Back with the Belles

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I forsook my own chorus on Wednesday evening to visit my friends at the Belles of Three Spires. They were in a new venue since last time I coached them, and there were some new faces to see as well as some long-standing friends. We had a dual focus for the evening: work on a couple of my arrangements – one they had commissioned a while back, and another they have recently picked up – and to work on refining the conductor-choir bond.

This latter theme is one that a number of directors are grappling with at the moment – myself included. When we came back to live rehearsing after covid, it was worse of course – as was everything else – but it seems that for quite a few of us it improved organically to a certain extent, but then kind of stalled at a fairly generalised level. The result is music that has an overall sense of shape and shared purpose, but lacks the clarity of detail to really come to life.

Lucy, the Belles’ MD, spoke in similar terms to Jo at Fascinating Rhythm about how this emerges as a problem only after the first, more urgent work of post-pandemic repair has been done. As in so many areas of life, things look basically back to normal, except that we keep finding things we used to take for granted can no longer be assumed in the same way.

Bringing the conductor-choir connection into focus involves working with the team as a whole – as directors we usually need to clean up what we’re doing, but the singers also need to learn what to watch for to find the extra detail. It’s not that the singers aren’t watching the director (as they often get accused), it’s that they need to develop how they are watching.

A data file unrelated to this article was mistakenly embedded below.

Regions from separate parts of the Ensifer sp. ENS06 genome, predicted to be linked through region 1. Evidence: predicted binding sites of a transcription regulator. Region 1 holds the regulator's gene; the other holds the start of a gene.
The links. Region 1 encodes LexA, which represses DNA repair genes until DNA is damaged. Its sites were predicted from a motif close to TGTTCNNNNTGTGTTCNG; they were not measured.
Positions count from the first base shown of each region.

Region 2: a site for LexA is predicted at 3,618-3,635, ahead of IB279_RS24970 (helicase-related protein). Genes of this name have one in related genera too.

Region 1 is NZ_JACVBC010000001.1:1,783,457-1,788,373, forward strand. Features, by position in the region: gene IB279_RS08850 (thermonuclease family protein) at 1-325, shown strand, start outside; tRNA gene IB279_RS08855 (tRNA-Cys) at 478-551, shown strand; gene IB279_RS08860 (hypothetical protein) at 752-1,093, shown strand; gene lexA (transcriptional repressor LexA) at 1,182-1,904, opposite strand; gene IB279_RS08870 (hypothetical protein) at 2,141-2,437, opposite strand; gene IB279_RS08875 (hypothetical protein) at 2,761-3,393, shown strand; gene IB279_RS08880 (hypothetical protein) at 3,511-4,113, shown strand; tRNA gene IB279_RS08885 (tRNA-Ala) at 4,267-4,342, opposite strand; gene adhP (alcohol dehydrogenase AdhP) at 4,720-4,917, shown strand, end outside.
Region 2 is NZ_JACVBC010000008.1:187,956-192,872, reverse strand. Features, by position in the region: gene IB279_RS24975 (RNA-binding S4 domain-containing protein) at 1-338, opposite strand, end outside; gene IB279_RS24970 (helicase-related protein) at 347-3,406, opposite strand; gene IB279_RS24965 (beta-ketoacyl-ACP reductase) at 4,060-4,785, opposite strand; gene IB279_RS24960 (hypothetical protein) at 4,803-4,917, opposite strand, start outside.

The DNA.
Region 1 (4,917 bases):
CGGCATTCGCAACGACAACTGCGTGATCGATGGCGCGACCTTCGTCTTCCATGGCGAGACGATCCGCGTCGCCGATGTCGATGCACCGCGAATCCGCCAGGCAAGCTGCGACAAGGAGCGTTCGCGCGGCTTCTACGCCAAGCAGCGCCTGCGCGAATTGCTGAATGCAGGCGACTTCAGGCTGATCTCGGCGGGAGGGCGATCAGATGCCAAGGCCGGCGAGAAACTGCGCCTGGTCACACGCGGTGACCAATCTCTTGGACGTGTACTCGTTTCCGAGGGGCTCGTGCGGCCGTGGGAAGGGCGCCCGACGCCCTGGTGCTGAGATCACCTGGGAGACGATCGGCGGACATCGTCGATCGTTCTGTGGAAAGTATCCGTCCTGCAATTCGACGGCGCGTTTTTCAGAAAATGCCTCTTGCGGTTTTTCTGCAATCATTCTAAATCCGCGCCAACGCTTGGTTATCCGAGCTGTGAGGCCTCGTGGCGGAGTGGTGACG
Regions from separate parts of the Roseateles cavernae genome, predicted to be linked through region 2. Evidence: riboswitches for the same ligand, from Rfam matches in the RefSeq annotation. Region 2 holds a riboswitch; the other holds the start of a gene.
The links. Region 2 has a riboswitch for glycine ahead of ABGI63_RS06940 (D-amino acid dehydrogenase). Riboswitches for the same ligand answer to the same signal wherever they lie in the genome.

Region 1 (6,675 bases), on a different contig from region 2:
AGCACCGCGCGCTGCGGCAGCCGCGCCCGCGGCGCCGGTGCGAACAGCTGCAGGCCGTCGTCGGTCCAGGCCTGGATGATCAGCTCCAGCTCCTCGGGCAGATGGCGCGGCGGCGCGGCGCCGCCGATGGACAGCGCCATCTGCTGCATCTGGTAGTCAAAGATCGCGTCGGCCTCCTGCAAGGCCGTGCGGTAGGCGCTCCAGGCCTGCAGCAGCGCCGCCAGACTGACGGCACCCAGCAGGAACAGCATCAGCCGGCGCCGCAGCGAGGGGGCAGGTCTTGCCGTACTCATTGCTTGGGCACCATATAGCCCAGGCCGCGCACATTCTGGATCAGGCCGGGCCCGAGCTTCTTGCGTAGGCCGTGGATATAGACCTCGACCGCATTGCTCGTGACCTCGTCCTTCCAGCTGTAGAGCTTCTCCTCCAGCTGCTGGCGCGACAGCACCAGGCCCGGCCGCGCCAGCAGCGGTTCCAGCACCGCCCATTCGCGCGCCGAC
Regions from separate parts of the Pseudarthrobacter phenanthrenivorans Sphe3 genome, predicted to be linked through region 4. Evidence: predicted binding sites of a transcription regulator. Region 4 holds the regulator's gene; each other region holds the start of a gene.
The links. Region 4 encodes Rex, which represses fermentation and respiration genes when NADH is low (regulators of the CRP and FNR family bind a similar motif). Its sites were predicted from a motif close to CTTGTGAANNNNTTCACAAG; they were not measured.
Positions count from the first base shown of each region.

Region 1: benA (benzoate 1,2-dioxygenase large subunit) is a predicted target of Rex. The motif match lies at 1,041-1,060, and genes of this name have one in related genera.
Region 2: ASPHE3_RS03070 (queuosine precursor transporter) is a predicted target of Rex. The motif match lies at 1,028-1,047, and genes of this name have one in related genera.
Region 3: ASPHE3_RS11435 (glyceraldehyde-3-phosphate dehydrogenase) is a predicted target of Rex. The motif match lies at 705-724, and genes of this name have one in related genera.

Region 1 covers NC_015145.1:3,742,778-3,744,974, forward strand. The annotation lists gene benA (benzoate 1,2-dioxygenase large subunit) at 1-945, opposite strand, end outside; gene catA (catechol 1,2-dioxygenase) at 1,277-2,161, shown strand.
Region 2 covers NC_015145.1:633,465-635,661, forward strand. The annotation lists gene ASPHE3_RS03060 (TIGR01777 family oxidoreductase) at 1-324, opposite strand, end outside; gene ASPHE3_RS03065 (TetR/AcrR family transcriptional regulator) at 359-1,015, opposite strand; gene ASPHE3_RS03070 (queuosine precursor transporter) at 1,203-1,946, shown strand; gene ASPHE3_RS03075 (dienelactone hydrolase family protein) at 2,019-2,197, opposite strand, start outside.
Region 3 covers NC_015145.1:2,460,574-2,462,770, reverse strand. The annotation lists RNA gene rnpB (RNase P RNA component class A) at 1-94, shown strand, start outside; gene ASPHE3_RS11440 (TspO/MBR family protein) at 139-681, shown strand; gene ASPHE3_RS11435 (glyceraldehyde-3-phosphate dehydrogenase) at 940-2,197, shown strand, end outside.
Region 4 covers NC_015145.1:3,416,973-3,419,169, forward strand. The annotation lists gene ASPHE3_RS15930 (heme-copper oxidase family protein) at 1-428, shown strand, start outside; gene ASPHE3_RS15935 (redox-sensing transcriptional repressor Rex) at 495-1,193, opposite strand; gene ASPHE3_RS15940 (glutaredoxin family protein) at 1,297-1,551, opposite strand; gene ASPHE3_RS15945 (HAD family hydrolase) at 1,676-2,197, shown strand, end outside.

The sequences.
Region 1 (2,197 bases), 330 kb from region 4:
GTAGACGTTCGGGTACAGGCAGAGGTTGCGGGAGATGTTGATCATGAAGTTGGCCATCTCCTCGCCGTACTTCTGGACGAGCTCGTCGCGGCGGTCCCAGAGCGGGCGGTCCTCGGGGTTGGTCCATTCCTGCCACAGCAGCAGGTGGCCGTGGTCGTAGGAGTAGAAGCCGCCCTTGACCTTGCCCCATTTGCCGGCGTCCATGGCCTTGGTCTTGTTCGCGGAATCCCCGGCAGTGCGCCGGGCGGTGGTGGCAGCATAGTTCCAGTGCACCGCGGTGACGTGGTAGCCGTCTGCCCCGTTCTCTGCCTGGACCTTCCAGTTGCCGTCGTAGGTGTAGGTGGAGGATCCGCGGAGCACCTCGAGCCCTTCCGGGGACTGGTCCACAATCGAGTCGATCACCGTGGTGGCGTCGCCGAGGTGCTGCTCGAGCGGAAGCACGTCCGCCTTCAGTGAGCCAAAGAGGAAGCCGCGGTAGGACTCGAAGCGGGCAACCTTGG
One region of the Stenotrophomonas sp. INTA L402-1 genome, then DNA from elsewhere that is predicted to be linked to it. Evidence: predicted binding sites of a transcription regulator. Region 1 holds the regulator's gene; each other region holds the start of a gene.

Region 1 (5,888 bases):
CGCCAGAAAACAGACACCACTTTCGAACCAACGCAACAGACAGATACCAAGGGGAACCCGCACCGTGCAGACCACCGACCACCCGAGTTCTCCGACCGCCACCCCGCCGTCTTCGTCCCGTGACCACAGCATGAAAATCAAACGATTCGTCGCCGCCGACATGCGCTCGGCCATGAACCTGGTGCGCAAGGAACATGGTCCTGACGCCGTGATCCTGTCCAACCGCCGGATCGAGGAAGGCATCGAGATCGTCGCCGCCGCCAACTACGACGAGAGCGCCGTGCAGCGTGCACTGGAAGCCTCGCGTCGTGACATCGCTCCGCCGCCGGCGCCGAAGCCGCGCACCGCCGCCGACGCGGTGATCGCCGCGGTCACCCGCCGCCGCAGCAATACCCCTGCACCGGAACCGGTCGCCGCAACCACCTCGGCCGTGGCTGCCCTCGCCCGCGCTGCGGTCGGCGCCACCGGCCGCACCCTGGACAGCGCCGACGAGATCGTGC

The single most useful change we made on Wednesday was to clarify the exact spot on Lucy’s hand where she imagined the music to be. I asked everyone to sing as it this was the only part of Lucy they could see. This brought much greater precision to her gestures, as the musical intuition that had been diffused over her whole being was concentrated in a single point. It also focused the singers’ attention: now they knew where, specifically, to look, they found a lot more specific musical detail to respond to.

This sounds easier than it is in practice. Changing patterns of behaviour, particularly shared patterns, can be emotionally challenging as well cognitively. Fortunately, people only tend to engage on this kind of work when they already trust each other. And the pay-offs are often immediate and dramatic enough to be a commensurate reward for making the effort. In this instance, a whole bunch of things that I might otherwise have needed to coach, were now in Lucy’s control to sort out for herself. It is so much more efficient to deal with both technical and artistic matters within the flow of the music than by giving verbal instructions.

Sometimes when working with chorus and director together, you want to give the answers ahead of time. This musical effect is what the conductor wants to achieve with that gesture. Other times, it’s more useful to keep the intentions secret from the singers so the director can find out what exactly a change in gesture is achieving. Through this process we found that Lucy is starting to find ways to refine tone production with her hands. She also has great conscious command of a gesture that evokes a wonderful cello-like vibe from her basses – once we spotted it in one place, it transferred very effectively to other musical contexts.

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